Capping greenhouse gas and coal emissions inevitably results in higher energy costs. The Republicans question whether increased costs will force companies to relocate, invariably cutting jobs in North America.

A concern is whether the economic benefits of this new China-U.S. rapport outweigh the North American costs to residents and businesses.

The fight against climate change will not occur overnight.

It is a process of great importance for Obama—a central issue he hopes to harmonize during his remaining years in office. He hopes to accomplish this through regulations on power plants and vehicles to cut emissions, increased international relations, examination and new treaties surrounding critical global issues.

IS it safe to assume this agreement and initiated process of change will remain enforced once Obama leaves office? The answer is unknown.

Obama insists global threats cannot be conquered alone and combined efforts are imperative for change.

Successful leaders have the courage to take action.

But it appears only time will reveal the success of our leaders and the actions we will take.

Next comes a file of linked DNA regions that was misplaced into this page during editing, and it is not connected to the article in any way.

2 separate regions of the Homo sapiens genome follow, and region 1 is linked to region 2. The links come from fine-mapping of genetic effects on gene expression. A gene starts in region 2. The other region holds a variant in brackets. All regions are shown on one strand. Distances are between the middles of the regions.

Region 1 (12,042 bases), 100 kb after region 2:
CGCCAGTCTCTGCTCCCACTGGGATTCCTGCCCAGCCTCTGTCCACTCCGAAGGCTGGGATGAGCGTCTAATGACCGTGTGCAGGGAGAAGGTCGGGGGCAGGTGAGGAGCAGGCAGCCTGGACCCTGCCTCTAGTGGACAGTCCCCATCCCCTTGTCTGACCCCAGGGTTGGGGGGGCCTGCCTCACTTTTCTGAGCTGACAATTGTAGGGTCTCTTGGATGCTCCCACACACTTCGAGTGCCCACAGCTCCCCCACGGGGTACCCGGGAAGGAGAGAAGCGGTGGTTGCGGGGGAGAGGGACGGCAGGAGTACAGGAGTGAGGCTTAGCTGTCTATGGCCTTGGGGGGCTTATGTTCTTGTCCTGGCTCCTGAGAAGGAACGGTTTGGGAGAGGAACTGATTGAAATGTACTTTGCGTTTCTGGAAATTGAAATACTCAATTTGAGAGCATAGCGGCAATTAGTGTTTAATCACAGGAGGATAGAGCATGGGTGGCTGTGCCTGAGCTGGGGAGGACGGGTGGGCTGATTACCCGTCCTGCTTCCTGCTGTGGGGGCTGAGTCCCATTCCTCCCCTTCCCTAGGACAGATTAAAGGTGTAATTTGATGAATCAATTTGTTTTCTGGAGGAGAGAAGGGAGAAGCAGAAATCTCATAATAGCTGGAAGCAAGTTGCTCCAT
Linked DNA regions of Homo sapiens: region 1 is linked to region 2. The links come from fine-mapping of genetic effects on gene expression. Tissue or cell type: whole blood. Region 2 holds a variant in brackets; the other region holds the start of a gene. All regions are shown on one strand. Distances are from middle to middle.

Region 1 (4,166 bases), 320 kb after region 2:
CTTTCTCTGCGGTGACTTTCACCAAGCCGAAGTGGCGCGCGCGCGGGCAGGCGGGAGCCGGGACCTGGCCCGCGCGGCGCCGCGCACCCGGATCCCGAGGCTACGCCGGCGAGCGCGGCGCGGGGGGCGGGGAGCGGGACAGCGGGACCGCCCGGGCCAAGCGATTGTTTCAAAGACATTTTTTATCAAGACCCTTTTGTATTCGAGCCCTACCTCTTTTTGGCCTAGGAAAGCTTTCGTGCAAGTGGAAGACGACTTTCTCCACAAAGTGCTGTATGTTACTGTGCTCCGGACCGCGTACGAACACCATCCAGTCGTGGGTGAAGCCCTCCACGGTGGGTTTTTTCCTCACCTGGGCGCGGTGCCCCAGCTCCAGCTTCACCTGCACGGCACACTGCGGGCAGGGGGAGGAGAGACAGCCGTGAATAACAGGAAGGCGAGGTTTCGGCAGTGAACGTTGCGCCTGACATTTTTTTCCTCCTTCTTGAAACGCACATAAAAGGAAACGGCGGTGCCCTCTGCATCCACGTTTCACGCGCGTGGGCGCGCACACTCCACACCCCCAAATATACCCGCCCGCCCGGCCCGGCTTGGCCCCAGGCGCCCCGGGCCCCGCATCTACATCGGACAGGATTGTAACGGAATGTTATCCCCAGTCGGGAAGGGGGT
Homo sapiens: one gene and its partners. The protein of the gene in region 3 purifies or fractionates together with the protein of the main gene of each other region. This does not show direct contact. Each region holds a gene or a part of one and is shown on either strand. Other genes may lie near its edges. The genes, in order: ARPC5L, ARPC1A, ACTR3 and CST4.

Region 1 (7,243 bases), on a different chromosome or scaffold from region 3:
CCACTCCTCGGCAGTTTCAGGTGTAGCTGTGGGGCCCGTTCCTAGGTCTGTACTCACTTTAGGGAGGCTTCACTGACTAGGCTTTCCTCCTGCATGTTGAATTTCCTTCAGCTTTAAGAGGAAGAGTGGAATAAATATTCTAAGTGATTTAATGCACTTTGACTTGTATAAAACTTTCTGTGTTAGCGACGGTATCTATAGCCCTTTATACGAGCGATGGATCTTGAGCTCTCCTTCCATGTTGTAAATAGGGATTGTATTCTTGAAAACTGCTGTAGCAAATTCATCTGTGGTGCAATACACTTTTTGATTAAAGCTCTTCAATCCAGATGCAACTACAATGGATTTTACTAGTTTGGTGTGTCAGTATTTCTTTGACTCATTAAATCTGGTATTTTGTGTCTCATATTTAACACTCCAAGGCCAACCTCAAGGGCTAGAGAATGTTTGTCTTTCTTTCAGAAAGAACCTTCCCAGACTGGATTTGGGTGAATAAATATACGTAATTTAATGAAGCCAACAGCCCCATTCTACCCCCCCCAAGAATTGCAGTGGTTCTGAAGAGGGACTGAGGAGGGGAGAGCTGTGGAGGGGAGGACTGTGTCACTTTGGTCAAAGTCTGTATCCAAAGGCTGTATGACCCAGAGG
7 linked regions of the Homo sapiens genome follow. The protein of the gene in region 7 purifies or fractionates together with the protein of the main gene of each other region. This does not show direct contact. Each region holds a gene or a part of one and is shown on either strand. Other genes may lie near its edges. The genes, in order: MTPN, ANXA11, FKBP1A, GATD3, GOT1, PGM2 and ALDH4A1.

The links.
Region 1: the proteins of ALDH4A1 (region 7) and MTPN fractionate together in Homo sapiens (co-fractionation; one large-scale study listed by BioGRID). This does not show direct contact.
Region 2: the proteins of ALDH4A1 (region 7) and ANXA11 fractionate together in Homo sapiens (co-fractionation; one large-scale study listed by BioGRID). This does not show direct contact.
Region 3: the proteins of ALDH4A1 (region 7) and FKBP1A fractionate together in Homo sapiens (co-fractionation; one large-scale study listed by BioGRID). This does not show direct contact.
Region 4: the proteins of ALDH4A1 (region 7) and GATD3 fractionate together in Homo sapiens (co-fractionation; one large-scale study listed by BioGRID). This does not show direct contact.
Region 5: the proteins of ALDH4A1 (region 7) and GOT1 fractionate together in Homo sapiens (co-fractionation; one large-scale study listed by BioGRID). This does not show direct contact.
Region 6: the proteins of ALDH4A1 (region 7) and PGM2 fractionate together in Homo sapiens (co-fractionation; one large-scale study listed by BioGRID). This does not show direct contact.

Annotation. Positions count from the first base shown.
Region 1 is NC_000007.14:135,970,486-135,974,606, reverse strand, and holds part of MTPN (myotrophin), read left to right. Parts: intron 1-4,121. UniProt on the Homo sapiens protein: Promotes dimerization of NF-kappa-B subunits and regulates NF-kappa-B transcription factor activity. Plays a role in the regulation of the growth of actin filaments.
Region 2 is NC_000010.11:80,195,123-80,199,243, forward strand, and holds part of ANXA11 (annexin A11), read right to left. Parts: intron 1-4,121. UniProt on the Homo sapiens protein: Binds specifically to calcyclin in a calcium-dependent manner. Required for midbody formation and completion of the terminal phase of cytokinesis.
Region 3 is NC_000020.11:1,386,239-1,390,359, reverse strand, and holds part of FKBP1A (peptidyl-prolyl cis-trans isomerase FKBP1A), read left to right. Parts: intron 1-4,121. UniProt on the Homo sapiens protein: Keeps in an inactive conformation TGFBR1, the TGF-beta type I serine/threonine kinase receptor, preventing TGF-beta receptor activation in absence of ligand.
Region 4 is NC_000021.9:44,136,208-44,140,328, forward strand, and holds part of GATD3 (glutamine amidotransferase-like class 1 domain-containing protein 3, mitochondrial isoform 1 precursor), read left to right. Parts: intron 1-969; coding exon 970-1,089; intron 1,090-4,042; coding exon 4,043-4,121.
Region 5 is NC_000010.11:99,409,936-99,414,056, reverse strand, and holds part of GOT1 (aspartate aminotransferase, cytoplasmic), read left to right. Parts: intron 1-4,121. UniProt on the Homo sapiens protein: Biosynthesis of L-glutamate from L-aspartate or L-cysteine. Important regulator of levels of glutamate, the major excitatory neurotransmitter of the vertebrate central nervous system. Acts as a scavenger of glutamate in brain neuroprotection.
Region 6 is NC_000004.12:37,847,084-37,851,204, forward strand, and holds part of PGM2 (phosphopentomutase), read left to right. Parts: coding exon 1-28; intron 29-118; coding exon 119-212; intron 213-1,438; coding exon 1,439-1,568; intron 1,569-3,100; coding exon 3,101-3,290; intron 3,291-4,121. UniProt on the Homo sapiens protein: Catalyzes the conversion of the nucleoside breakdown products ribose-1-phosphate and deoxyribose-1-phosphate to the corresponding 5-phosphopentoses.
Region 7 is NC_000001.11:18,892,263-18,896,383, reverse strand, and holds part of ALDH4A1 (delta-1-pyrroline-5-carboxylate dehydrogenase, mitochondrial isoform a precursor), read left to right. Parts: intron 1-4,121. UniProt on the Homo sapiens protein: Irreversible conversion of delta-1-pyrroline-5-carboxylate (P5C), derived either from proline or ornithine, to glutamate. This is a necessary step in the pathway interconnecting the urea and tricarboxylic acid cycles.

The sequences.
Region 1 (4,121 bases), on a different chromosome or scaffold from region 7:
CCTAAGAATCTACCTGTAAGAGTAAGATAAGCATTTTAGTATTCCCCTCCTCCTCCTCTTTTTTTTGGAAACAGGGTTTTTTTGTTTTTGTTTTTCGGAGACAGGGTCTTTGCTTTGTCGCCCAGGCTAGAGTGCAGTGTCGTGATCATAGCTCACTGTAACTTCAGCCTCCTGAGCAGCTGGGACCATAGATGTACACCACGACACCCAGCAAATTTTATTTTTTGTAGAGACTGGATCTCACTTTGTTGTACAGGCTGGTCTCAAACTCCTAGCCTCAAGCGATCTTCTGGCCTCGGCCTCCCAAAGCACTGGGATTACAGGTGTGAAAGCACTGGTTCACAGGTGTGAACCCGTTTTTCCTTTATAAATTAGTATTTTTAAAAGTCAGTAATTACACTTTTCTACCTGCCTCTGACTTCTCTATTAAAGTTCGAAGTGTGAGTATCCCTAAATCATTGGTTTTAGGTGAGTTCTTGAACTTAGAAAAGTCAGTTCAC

Youth on the Streets: Anything but Hopeless

November 18, 2014 1:01 pm
1 Sign

Kevin Belisle begs for money and attention.

He sits on Bank Street, holding a carton that reads, “Extremely hungry. Please help.” In his backpack: high school equivalency, a criminal record and a dirty jacket.

Homeless Kevin Belisle, 23, asks the government for a job, so he doesn’t have to beg for food.

Homeless Kevin Belisle, 23, asks the government for a job, so he doesn’t have to beg for food.

Belisle, 23, doesn’t have a permanent address or a job. For a living, he paints walls, does yard work and helps people with moving. When he doesn’t have a job, he begs for money on the streets. At night, he couch-surfs at one of his friends.

Belisle is not the only one with such living arrangements in the nation’s capital. There are many more stretched hands with youthful eyes, looking up–still full of hope and full of life.

The question is, how many of them are there?